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Gustav's 'pure terror' for Cubans

Gustav's 'pure terror' for Cubans
By Michael Voss
BBC News, Havana

As the largest island in the Caribbean, Cuba knows all too well the
destructive power of hurricanes.

In the western province of Pinar Del Rio, grandparents like to tell
tales of the Great Hurricane of 1944.

Now there is a new legend in the making – Gustav.

Juan Fuentes is one of the thousands left homeless by Hurricane Gustav,
his house flattened by the 240km/h (150mph) winds and surging seas.

"My God, this has been the most horrible thing that happened in my
life," he said.

"I went through the hurricane of '44 and have never seen anything like
this. It destroyed everything."

Hurricane rehearsals

Mr Fuentes lives in the coastal town of Los Palacios, which is where
Hurricane Gustav first hit mainland Cuba.

In this one small town alone, 7,000 homes have had their roofs torn off,
and the walls of many simply collapsed.

I shouted and I wept. It was pure terror for I don't know how long
Evangelina Torres,
hurricane survivor

Just a few kilometres down the road, in Paso Quemado, Evangelina Torres
was huddling under the kitchen sink, hanging on to her husband for dear
life, as the roof of her house was blown off.

"I shouted and I wept," she said. "It was pure terror for I don't know
how long."

But miraculously the roof of her small kitchen remained intact and
already she is planning how to move forward.

"We'll rebuild the roof from there… Little by little I'll save enough
money. With government help, we can make it."

Before hitting the mainland, Gustav swept across Isla de la Juventud –
the Isle of Youth – just off the southern coast of Cuba.

Today, it is a scene of devastation. Roads are flooded, homes, schools
and factories severely damaged.

A transport ferry was lifted from its moorings and left on a street in
the main town of Nueva Gerona.

A Cuban television reporter said Gustav's arrival felt like "the blast
wave of a bomb".

In all, about 100,000 houses, schools and workplaces were damaged by the
storm, with at least 6,000 homes considered beyond repair.

Much of the region is still without electricity, as electricity poles
and pylons toppled like matchsticks.

One weather station in Pinar del Rio recorded gusts of 340km/h, a new
record for this hurricane-swept island.

About 300 Cubans were killed in the Great Hurricane of 1944. This time
some 19 people are reported injured but, so far, not a single person is
known to have died.

The only communist state in the Americas, Cuba prides itself on having
developed a world class disaster-preparedness organisation.

HURRICANE CATEGORIES
FIVE: Winds over 155mph (249km/h). Storm surge more than 18ft (5.4m)
above normal. Only three such US landfall hurricanes – Labour Day 1935,
Camille 1969 and Andrew 1992
FOUR: Winds 131-155mph. Storm surge 13-18ft
THREE: Winds 111-130mph. Storm surge 9-12ft. Katrina hit New Orleans as
a three.
TWO: Winds 96-110mph. Storm surge 6-8ft
ONE: Winds 74-95mph. Storm surge 4-5ft
Source: Saffir-Simpson Scale/US National Hurricane Centre

Every year there are dress rehearsals before the hurricane season begins.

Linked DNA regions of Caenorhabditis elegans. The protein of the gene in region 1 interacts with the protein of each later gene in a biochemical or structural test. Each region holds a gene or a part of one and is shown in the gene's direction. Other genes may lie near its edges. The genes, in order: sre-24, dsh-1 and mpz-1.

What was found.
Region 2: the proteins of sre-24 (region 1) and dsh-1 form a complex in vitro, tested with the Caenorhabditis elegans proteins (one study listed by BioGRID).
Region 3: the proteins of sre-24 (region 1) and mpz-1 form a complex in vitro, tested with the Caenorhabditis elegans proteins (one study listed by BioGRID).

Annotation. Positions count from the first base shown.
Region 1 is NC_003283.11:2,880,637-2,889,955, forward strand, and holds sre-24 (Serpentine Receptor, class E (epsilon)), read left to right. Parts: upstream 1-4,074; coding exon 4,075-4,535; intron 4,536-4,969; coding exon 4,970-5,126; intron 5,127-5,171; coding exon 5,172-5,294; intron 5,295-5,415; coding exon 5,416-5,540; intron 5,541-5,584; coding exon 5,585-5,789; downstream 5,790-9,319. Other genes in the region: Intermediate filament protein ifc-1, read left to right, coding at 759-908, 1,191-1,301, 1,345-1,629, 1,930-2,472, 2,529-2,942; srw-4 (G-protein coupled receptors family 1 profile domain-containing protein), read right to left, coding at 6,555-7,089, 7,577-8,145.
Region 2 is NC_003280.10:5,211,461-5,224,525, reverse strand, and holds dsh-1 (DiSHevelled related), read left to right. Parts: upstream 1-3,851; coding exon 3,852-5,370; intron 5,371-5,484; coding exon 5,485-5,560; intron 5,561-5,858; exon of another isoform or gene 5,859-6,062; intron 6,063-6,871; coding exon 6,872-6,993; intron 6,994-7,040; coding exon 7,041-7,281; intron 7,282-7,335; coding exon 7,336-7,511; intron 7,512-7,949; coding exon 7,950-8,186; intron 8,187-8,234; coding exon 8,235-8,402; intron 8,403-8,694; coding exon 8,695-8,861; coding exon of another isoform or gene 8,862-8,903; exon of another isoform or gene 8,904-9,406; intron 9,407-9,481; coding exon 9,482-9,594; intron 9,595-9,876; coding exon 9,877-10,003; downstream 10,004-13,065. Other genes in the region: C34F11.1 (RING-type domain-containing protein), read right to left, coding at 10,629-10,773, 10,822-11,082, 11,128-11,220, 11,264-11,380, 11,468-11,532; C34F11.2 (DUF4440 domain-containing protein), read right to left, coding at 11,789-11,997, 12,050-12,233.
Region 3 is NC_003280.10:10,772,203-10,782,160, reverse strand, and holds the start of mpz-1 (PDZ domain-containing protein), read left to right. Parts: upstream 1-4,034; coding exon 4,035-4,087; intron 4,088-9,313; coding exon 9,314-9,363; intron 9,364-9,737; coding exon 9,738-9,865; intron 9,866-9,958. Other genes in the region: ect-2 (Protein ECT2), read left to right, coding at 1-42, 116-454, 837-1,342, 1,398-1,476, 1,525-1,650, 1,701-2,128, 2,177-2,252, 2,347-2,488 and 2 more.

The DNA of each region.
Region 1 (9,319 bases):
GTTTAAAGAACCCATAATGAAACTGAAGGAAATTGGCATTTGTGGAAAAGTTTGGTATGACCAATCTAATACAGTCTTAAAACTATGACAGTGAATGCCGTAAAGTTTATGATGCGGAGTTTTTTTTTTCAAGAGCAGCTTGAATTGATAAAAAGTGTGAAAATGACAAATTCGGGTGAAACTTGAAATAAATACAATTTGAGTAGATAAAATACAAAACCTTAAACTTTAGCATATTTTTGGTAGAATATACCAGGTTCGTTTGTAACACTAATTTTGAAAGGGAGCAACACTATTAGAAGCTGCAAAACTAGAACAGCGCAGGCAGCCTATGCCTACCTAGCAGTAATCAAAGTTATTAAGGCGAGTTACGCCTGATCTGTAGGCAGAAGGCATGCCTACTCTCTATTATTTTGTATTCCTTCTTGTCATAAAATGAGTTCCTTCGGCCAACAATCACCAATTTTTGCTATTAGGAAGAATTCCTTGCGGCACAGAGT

Each community knows in advance which building will be used as shelters,
how to arrange transport, additional food and medical back up.

In Cuba when the authorities say it is time to evacuate, almost everyone
does what they are told.

Compare this to somewhere like Haiti, where Gustav claimed more than 80
lives.

There, many often refuse to leave their homes for fear that they will be
looted while they are gone.

In his younger days Fidel Castro used to take personal charge of
overseeing the response to hurricanes.

Now his brother Raul Castro is president and has a very different style.
There has been no public address to the nation.

Instead, state television has shown the president telephoning the
regional civil defence teams both before and after Gustav struck.

It has been down to the string of vice-presidents to hit the road,
reassuring people and overseeing recovery efforts in the Isle of Youth
and across Pinar del Rio province.

But Raul Castro is known as an effective organiser, and government
actions appear to have been as efficient as ever.

According to the Cuban authorities, some 467,000 people from across the
entire island were evacuated, including 77% of the population of Pinar
del Rio province and the Isle of Youth.

Restoring electricity appears to be one of the main priorities, with
teams called in from all over the island.

State television also showed trucks arriving with corrugated roofing
material.

Cigar costs

Fidel Castro continues to make his presence felt through regular
newspaper editorials.

In Monday morning's edition of the communist party newspaper Granma he
praised the way everyone had responded to the disaster.

"It's lucky we had a revolution! It guarantees that nobody will be
forgotten," Fidel wrote.

Once Gustav had moved out into the Gulf of Mexico en route to Louisiana,
the emergency teams started to move in.

There are no figures yet as to the cost of the damage. Pinar del Rio is
a mainly rural area with little industry apart from its famous tobacco
fields.

The harvest was already in but the valuable leaves were being cured in
flimsy thatched wooden sheds.

They were desperately trying to move half a million sacks of leaves to
safer places before Gustav arrived.

But almost 1,000 tonnes of tobacco leaves still got soaked in the rain.

The price and availability of Cuban cigars could be another casualty of
Hurricane Gustav.
Story from BBC NEWS:
http://news.bbc.co.uk/go/pr/fr/-/2/hi/americas/7593543.stm

Published: 2008/09/02 10:46:48 GMT

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